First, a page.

No. 56 Squadron, by contrast, were very well experienced in the SE5 before they went to France in early April '17. If you join them prior to that date you'll have some time to work the machine up over Blighty;

Overall, RNAS Squadrons were better trained. The RNAS receives the better machines, and sooner than the RFC. For example, joining Naval 10 in early '17 will gift you the Sopwith Triplane which is a delight to fly and more than a match for your Hun counterparts... plus, just as they start getting the edge again, technology-wise, you'll move up to the Camel and have 'em beat once more - one of my favourite campaigns to fly.

 

Germans scout pilots nearly all cut their teeth in two-seaters first, certainly the majority of the great German aces did;

As an early war German scout pilot the mid part of the Western Front offers better sport. To the North are the RNAS with the Pup and the Tripe, both can outfly if not outgun the Albatros. To the South the wily French with their nimble Nieuports. That's generalising a bit but broadly true;

It does no harm to follow Manfred.

 

Otherwise, the advice from others above is all sound.

 

I'm joining in with Lou, just stick a bottle between us. I'll give him his watch back while we're at it.

Edited by Dej

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I'd like to ask for some advice on a good career start date to give a decent difficulty curve for a beginner, with the RFC preferably.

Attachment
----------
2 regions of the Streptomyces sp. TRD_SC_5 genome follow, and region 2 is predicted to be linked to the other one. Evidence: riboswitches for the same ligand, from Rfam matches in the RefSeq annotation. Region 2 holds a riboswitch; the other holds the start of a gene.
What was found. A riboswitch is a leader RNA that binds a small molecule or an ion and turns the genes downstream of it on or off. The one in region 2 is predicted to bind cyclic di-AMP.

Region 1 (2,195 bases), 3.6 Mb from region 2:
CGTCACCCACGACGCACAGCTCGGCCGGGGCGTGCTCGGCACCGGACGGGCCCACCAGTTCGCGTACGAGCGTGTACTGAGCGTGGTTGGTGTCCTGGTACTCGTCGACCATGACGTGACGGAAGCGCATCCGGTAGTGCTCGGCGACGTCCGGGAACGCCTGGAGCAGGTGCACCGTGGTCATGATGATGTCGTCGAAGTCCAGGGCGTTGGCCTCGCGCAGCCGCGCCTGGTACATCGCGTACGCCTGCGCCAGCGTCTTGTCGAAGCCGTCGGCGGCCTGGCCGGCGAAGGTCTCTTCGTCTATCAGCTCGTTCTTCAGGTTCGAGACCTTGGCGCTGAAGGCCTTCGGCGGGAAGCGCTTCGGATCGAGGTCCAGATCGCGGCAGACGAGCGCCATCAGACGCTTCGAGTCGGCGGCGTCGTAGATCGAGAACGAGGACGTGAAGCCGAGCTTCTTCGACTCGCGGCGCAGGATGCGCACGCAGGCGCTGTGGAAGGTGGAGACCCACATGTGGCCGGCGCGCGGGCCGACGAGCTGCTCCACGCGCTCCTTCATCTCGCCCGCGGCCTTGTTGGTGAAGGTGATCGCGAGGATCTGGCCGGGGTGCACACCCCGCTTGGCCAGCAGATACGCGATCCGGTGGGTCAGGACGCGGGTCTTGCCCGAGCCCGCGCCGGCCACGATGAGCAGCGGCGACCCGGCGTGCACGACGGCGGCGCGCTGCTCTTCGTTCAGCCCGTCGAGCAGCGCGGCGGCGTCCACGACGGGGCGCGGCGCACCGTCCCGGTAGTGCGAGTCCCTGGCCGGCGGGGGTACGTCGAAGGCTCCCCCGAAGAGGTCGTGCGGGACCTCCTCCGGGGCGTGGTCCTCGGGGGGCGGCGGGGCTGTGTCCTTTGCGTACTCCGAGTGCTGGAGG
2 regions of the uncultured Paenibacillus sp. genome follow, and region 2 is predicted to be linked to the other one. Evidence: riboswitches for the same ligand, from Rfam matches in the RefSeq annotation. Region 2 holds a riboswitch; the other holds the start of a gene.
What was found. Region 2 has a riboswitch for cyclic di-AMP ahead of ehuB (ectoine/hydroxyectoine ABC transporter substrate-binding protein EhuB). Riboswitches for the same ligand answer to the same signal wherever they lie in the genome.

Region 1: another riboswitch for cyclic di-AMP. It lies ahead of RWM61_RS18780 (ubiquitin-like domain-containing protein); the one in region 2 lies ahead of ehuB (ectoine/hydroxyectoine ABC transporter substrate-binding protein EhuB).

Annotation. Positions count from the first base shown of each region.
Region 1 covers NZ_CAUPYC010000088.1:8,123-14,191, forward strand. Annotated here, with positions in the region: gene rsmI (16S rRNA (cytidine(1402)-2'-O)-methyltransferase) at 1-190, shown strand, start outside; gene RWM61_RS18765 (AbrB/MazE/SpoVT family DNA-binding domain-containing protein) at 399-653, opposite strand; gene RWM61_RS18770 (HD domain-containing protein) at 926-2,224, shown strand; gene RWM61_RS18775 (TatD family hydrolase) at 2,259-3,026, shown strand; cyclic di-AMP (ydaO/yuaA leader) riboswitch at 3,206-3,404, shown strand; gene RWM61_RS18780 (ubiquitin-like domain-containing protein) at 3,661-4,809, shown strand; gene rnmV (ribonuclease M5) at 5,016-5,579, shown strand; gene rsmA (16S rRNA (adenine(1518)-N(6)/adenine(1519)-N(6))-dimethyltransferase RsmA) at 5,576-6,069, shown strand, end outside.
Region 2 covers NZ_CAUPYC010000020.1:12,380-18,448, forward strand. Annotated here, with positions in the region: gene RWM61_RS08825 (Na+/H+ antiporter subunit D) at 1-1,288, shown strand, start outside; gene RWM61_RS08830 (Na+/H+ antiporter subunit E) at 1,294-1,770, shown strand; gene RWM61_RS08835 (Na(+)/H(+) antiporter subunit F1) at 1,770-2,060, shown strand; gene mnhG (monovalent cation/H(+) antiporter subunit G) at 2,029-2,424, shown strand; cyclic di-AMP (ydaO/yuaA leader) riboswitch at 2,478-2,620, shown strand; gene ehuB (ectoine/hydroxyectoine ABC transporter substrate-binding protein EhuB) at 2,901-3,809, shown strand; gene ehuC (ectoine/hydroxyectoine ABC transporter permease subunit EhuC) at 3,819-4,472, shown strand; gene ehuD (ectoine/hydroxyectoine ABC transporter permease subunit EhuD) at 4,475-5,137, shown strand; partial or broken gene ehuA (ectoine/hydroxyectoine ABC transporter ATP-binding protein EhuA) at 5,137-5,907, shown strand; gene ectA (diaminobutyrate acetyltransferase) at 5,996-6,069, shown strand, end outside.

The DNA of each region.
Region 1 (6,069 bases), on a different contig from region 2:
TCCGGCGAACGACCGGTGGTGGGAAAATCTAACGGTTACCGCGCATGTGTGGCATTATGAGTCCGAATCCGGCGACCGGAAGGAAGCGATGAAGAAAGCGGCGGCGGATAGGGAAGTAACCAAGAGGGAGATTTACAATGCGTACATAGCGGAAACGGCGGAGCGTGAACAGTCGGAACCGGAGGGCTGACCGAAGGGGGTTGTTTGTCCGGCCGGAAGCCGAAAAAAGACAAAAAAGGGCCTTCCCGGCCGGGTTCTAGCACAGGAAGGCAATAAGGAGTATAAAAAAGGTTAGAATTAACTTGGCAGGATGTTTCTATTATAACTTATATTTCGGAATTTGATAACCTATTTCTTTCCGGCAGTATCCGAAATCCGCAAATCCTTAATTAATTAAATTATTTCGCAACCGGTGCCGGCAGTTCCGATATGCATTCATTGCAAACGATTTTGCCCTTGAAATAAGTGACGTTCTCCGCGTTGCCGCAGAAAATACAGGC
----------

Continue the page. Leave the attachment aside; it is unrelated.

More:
Welcome aboard mate! If you're learning the ways of OFF, definitely start your campaigns in 1917. The SE-5 on the British side flies very well. As does the Sopwith Pup. Nice, stable flight characteristics, no viscious habits. On the German side, the Albatros (Olham rarely flies anything else), the Pfalz D.III, and the Fokker D.VII (1918). Anything prior (1915-1916) will be horribly underpowered and have lethal flight characteristics. If you've flown WWII Flight Sims, OFF can take some getting used to.

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Once again thanks for all the help guys.Salute.gif

 

I decided to start a career up with No 46 squadron in May 1917 flying the Sopwith Pup, here's a quick write up of my first sortie.

 

Enter 2nd Lieutenant Arthur Wattle, my first flight was a short patrol in a flight of 5 on lovely sunny late morning, the patrol was delightfully uneventful unfortunately for the poor sods on the ground things were far from uneventful with a relentless artillery barrage churning the ground around them. After spending 20 minutes or so circling that hell below us I couldn't stomach any more and with no sign of any untoward air activity I gave the signal to head for home,secretly I just wanted to get back and have this first flight safely under my belt.